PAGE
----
Change the World

Originally recorded by Wynonna (Feb 1996).
Hit version by Eric Clapton (US #5/MOR #1/R&B #54/UK #18 July 1996).

From the wiki: “’Change the World’ was written by Tommy Sims, Gordon Kennedy, and Wayne Kirkpatrick. Previous to the release of Eric Clapton’s hit version, the song was recorded by Country superstar Wynonna Judd for her album Revelations, released in February 1996. Wynonna, however, did not release her version as a single despite the popularity of Clapton’s subsequent recording when it was released to radio in July 1996.

Crying Time

Written and first recorded by Buck Owens (B-side 1964).
Hit version by Ray Charles (US #6/R&B #5/UK #50 1965).

From the wiki: “‘Crying Time’ is a song from 1964 written by Buck Owens. Owens recorded the original version of his song and released it as the B-side to ‘I’ve Got a Tiger By the Tail’ in 1964. A cover version of ‘Crying Time’ was then recorded in 1965 by Ray Charles, featuring backing vocals by the Jack Halloran Singers and The Raelettes. His version proved to be a hit strong Top 40 and R&B hit. Charles’ version of ‘Crying Time’ won two Grammy Awards in 1967, in the categories Best R&B Recording and Best R&B Solo Performance.

“Charles and Barbra Streisand together performed the song as a duet on her 1973 album Barbra Streisand … And Other Musical Instruments and on the TV special titled the same.”

Jingle Jangle Jingle

First performed by Dick Thomas (1942).
Hit versions by The Merry Macs (US #4 1942), Kay Kyser (US #1 1942), Gene Autry (US #17 1942).

From the wiki: “‘Jingle Jangle Jingle’ was written by Frank Loesser (‘Baby It’s Cold Outside‘, ‘Inch Worm’, ‘What Are You Doing New Year’s Eve?‘) and Joseph J. Lilley, and published in 1942. It was first introduced in the motion picture The Forest Rangers, starring Fred MacMurray and Paulette Goddard, and was sung by movie cowboy Dick Thomas (‘Sioux City Sue’, 1945).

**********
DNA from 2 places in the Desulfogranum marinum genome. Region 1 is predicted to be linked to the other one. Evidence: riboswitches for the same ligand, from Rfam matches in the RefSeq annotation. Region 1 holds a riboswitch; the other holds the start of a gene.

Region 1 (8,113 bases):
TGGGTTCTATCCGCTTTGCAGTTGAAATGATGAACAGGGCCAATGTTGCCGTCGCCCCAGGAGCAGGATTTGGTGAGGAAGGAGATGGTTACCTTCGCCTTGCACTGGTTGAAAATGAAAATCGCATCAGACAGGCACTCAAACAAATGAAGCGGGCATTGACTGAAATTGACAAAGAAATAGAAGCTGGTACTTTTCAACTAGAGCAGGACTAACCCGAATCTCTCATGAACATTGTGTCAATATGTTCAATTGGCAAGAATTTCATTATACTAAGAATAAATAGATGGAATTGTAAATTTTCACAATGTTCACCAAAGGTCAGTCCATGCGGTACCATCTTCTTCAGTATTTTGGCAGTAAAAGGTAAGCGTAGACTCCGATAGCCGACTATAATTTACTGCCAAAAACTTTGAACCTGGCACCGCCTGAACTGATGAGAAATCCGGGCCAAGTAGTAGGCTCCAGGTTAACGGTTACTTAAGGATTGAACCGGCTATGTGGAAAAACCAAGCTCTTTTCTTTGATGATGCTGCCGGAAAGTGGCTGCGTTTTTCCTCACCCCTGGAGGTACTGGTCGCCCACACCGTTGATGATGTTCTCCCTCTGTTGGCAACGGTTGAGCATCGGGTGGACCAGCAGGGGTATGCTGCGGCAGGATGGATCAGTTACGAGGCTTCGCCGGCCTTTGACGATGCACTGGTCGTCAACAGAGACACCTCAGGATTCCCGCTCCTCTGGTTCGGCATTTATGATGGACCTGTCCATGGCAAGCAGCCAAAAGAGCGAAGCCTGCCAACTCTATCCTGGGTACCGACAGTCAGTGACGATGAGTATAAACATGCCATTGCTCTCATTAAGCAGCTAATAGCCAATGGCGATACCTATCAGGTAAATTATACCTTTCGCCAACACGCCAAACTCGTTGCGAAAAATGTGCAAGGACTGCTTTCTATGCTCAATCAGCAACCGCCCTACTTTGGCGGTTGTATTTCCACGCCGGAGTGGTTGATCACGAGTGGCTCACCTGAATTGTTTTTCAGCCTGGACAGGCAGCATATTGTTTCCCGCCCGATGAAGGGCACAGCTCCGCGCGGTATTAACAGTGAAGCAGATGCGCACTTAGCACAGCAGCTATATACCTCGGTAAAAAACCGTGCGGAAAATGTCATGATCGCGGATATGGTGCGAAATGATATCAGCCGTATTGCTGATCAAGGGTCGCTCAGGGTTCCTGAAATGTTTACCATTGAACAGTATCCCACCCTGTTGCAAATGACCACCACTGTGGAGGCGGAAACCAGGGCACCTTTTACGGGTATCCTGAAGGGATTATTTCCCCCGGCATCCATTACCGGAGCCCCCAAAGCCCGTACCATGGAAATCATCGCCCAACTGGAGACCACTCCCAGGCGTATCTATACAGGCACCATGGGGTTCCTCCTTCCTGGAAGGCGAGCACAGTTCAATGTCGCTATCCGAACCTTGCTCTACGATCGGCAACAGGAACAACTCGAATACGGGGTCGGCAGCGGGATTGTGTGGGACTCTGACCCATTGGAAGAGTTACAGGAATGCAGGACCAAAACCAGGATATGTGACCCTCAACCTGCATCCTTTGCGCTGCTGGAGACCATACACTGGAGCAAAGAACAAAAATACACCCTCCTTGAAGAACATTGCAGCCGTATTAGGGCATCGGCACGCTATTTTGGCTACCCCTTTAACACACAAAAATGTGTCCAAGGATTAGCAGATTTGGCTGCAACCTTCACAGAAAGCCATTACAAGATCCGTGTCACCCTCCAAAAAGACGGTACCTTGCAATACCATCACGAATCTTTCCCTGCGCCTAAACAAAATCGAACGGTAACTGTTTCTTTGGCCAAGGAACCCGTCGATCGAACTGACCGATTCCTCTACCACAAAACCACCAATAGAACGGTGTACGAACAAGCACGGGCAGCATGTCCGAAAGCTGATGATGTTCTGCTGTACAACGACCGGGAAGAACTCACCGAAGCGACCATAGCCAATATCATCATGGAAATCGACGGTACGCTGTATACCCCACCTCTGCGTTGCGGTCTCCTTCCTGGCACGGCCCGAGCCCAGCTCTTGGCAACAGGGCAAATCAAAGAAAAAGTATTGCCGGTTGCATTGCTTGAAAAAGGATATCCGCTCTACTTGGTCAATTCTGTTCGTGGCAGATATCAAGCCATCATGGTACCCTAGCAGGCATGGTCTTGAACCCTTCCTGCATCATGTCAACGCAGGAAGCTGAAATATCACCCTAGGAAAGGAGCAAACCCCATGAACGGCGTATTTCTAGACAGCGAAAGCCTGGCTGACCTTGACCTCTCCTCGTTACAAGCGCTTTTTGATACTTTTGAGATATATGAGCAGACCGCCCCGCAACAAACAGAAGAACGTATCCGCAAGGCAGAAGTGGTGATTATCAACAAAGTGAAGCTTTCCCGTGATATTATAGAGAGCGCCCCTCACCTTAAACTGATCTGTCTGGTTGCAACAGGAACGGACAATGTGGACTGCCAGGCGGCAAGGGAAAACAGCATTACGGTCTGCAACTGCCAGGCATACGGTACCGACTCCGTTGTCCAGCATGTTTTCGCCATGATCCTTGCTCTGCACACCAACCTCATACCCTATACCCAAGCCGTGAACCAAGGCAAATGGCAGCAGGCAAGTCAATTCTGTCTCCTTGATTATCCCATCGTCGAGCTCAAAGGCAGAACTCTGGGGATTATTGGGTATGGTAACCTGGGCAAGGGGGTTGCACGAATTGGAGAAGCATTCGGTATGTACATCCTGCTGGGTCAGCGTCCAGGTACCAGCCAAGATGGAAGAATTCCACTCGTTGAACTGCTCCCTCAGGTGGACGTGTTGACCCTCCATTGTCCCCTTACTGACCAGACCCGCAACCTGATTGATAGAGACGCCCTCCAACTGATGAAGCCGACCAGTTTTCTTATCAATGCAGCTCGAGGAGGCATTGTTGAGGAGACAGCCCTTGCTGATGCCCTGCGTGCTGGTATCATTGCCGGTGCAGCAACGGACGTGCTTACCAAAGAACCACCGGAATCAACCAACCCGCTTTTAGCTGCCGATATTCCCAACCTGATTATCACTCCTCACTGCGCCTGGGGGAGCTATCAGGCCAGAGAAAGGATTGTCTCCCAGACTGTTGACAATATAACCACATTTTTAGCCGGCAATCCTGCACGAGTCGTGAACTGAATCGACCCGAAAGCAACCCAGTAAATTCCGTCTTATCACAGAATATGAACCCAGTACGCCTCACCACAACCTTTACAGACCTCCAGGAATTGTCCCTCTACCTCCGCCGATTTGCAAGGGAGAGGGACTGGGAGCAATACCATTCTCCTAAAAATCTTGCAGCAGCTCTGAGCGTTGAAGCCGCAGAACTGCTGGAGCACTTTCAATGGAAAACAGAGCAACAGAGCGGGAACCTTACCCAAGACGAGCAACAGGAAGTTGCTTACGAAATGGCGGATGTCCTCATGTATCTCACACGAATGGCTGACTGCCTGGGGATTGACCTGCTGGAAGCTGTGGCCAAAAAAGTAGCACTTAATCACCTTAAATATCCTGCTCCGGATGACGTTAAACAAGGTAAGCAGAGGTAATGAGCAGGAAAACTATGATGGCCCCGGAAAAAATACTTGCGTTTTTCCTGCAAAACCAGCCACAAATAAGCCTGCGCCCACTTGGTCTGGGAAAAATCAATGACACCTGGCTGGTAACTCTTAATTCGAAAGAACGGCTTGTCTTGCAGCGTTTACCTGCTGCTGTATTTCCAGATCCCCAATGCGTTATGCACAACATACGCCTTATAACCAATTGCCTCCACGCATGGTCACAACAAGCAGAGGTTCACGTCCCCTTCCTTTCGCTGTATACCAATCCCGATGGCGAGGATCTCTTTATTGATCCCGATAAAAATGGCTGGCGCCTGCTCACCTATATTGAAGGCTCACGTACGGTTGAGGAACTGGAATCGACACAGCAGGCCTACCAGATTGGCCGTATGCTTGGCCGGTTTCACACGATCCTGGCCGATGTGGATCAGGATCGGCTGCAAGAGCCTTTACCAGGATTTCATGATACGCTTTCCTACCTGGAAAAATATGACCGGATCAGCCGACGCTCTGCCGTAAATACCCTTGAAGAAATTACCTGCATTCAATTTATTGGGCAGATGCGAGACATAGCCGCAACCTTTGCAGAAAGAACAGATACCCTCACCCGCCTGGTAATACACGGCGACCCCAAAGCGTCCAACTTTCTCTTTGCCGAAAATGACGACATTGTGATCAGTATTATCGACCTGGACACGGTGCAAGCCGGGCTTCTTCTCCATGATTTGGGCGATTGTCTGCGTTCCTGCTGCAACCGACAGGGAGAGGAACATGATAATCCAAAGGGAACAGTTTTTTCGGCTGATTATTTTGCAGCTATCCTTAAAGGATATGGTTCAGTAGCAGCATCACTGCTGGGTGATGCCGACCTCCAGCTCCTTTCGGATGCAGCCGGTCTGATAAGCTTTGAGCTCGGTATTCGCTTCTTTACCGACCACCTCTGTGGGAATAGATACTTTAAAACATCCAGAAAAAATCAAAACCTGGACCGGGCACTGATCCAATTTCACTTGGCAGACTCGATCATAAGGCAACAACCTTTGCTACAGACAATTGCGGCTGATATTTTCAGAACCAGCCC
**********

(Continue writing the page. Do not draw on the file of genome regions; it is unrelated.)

“The Merry Macs released the first commercial recording of ‘Jingle Jangle Jingle’ in 1942. First formed to play proms in Minneapolis, Minnesota, the Merry Macs were made up of the three McMichael brothers – tenors Judd and Joe, and baritone Ted – and vocalist Mary Lou Cook. The Merry Macs were discovered by organist-bandleader Eddie Dunstedter from radio station WCCO. Other popular 1942 versions of ‘Jingle Jangle Jingle’ were recorded by Kay Kyser with Harry Babbitt, and, most notably, by movie cowboy Gene Autry before his induction into the US Army.”

Faded Love

Co-written and first recorded by Bob Wills & His Texas Playboys (1946).
Also recorded by The Maddox Brothers & Rose (1950).
Hit versions by Bob Wills & His Texas Playboys (C&W #8 1950), Leon McAuliffe (C&W #22 1962 |C&W #22 1971), Patsy Cline (US #97/C&W #7 1963).

From the wiki: “‘Faded Love’ is a Western swing song written by Bob Wills; his father, John Wills; and his brother, Billy Jack Wills. The tune is considered to be an exemplar of the Western swing fiddle component of American fiddle. The song was first recorded as an instrumental in April, 1946 by Bob Wills & His Texas Playboys for the Tiffany record label; a 1950 re-recording for MGM Records, with lyrics by Billy Jack, became a major hit for the group, reaching #8 on the Country charts in 1950, becoming one of the Playboys’ signature songs.

One Day at a Time

First recorded by Marilyn Sellars (US #37/C&W #19 1974).
Hit version by on Gloria Sherry (IRE #1 1978), Lena Martell (UK #1 1979), Cristy Lane (C&W #1 1981).

From the wiki: “‘One Day at a Time’ was written by Marijohn Wilkin and Kris Kristofferson (although Kristofferson was a bit embarrassed with this co-credit; recalls he merely shared the same room while Marijohn wrote it, perhaps helping out with a lyric line one or two). It has been recorded by over 200 artists and has reached #1 in several countries.

“The song was first recorded by Country singer Marilyn Sellars in 1974 and released as a single to modest success. Irish singer Gloria Sherry recorded ‘One Day at a Time’, releasing it as a single in August 1977. Her recording remained on the Irish charts for the rest of the year, throughout 1978 and well into 1979 – peaking at #1 (over a year after it had first entered the chart) and spent 90 weeks in the Top 30 – the longest run by any song in Irish Chart history. Lena Martell’s 1979 recording topped the UK singles chart.